midland's battle, and mine

This was the scene on Saturday morning in Midland, Michigan, where I spoke to 500 fourth and fifth graders and their parents, in two sessions, for their annual Battle of the Books kickoff, sponsored by the Grace A. Dow Memorial Library. To say I was floored is an understatement.
I mean, we're talking Saturday morning (and afternoon) on a sunny, balmy Michigan November day full of basketball games and family obligations. These families came to the library.

This is the 31st year the library has sponsored Battle of the Books. Fourth and fifth graders wait eagerly for this November Saturday every year, when an author kicks off the Battle and the 20 books are revealed. Then, 60 or so teams are formed and the battle begins! The whole process ends in March after much reading, many rounds of written and then oral questions, a whittling down of the teams amidst intensified cheerleading, and then finally a winning team is declared. Here's how it works.
RUBY was on the Battle list last year. ALL-STARS is on the list this year. I came to Midland to spend a day in this community that values literacy so much it funds this program year after year and promotes it in such a way that kids wait in anticipation each fall, to take part. It took my breath away, as did the children's department in this library. Likewise the youth services staff. What dedicated, smart, warm, funny human beings!

That's Stephanie Williams, director of youth services, on the left, moi pretending to be a librarian for a day, Char and Monica -- we're missing several others including Vicki, Katrina, and Kathy. When I walked through the enormous children's section of their library, I felt like I'd gone back to the sixties, when money for libraries flowed, and books (and literacy) were valued as essentials to a balanced, fulfilling life.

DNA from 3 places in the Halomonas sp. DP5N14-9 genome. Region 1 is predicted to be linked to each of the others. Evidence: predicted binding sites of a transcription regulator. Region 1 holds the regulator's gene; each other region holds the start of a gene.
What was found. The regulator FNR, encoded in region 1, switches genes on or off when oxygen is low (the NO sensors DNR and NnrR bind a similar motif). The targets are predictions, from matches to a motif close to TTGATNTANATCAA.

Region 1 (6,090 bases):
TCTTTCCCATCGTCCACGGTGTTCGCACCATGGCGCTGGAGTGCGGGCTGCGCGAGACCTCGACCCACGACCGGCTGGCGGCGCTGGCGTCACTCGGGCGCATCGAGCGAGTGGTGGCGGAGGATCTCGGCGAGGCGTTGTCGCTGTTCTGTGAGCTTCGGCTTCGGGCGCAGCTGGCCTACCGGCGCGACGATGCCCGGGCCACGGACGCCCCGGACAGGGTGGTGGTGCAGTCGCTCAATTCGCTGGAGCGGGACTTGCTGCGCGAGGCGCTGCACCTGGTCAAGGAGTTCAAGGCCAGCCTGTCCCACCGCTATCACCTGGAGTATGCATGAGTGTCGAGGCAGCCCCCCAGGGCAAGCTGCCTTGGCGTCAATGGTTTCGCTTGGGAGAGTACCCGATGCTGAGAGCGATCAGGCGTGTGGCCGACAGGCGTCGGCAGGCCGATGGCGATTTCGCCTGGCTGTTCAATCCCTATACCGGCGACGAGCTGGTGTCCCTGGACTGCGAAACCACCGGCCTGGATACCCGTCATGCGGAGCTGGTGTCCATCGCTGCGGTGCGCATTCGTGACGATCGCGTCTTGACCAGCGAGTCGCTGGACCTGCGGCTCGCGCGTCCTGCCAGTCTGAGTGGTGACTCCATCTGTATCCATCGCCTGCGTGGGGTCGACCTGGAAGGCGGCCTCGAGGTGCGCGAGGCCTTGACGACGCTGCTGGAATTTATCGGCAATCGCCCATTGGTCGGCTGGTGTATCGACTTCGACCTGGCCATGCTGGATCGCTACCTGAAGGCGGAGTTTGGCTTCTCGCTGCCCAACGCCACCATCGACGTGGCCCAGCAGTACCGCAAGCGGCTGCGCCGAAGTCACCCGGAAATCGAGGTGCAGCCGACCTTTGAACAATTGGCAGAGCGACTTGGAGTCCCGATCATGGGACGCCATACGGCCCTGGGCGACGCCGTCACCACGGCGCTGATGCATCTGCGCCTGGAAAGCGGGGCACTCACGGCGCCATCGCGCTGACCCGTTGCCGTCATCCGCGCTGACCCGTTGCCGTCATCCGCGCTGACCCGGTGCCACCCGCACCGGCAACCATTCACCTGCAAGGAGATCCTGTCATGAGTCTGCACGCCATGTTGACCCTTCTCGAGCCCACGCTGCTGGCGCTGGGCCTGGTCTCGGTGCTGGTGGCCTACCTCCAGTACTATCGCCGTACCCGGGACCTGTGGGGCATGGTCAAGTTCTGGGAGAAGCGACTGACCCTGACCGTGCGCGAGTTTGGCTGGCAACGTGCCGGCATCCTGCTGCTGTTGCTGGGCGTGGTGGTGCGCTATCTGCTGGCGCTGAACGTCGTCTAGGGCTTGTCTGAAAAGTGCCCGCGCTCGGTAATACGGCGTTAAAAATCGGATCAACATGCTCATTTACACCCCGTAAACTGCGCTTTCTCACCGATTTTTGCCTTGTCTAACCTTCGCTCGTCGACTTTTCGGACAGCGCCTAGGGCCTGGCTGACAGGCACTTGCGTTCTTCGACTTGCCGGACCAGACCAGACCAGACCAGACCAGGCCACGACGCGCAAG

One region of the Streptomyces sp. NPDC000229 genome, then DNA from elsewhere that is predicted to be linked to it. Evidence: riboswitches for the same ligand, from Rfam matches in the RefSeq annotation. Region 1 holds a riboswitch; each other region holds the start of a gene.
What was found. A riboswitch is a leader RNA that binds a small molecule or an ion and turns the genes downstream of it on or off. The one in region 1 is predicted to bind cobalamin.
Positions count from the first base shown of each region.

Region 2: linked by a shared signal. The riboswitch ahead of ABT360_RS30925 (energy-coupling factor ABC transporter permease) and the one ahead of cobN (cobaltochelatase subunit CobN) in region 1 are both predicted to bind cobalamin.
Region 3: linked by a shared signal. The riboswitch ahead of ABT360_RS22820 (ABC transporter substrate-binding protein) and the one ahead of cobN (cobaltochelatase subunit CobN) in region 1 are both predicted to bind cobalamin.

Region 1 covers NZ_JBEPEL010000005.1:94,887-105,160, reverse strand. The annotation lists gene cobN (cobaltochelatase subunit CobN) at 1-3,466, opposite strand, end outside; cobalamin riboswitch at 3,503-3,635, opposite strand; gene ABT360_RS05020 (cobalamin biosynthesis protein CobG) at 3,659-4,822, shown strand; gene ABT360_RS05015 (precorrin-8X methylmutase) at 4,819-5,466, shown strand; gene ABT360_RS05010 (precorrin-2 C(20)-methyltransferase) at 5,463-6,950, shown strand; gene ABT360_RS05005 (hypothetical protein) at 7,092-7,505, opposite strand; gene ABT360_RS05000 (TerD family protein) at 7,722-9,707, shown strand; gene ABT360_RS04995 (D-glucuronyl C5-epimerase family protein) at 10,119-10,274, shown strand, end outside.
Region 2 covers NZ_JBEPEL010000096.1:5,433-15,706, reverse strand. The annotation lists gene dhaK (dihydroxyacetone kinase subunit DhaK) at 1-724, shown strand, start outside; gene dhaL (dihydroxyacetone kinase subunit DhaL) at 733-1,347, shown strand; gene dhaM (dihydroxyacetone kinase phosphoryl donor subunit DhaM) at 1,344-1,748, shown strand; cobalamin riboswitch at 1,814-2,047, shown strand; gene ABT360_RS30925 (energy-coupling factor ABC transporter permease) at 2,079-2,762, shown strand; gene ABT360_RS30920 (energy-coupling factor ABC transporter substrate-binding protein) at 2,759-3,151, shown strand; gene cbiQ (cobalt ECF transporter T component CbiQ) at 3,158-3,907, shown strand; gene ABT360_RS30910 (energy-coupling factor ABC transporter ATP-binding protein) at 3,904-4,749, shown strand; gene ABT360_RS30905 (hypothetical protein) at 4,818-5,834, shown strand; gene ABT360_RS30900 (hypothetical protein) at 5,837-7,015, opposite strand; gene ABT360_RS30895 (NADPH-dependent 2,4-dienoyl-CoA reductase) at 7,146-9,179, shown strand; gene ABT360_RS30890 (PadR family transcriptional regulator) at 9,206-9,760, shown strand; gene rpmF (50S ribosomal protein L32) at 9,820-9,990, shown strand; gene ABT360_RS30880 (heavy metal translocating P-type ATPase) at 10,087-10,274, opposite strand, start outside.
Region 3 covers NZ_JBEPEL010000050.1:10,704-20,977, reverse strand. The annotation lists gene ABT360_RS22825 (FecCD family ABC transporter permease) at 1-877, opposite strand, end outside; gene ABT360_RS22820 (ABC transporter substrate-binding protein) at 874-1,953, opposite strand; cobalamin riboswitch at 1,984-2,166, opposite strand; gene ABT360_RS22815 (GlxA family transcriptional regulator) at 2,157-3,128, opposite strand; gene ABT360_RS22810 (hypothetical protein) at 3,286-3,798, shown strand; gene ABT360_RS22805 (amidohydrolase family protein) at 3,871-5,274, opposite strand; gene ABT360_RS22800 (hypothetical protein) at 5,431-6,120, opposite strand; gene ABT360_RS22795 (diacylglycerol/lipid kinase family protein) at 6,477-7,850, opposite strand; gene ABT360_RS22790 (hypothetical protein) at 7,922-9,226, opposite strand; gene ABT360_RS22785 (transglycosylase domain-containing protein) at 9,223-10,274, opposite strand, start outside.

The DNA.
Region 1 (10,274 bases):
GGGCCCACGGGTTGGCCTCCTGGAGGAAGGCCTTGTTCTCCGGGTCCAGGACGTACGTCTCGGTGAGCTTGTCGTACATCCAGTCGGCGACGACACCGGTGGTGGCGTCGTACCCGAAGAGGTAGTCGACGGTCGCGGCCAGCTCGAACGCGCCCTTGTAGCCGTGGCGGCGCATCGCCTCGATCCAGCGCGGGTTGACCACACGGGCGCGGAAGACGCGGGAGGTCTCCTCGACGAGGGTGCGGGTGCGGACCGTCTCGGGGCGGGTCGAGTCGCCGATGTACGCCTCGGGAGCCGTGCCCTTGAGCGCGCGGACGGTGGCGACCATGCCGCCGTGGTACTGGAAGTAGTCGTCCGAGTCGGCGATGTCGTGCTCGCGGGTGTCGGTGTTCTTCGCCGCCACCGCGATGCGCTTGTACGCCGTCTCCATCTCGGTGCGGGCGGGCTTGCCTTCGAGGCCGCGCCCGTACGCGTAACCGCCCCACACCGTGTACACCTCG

It was hard to say goodbye. When I got to the Flint airport, Sarah Miller was waiting for me in her orange pants and super sweater. We took silly photos of ourselves sitting together at a corner table of a cafe near the security gate, me exhausted after a long day's work, and she full of the same fizz she infuses Annie Sullivan with in her novel Miss Spitfire: Reaching Helen Keller. I bought coffee and she brought cookies. They were good.
Sarah's finishing a new novel, OTMA: Daughters of the Czar, about the daughters of the Russian royal family. I find this history fascinating and can't wait to read Sarah's book (we'll have to wait until 2011, but it will be worth it).

I'm blathering. Shiny-tired, but happy. I zip off today to D.C., where I'll be working in schools and catching up with family and friends. After seven months home, this is a welcome week of travel, and the only week of travel until February, when my road-warrior self will be completely ready for the tarmac again.

I've written some catch-you-up notes and will send them along tomorrow. Lots is brewing on the Sixties Trilogy front. I seem to be battling myself, coming and going, not to mention significant developments beyond my control. Here's a hint of what's coming next, lifted from John Irving's The Hotel New Hampshire:

"You've got to get obsessed and stay obsessed. And keep passing the open windows."

See me (and Scholastic) walk right past those open windows. No jumping here, but maybe some hair pulling... okay, a lot of hair pulling. Stay tuned.


  1. Oh, two of my favorite people - you and Geek Girl Sarah. Wish I had been there, too.

  2. We do, too! We spoke of you lovingly -- did you feel it? :>


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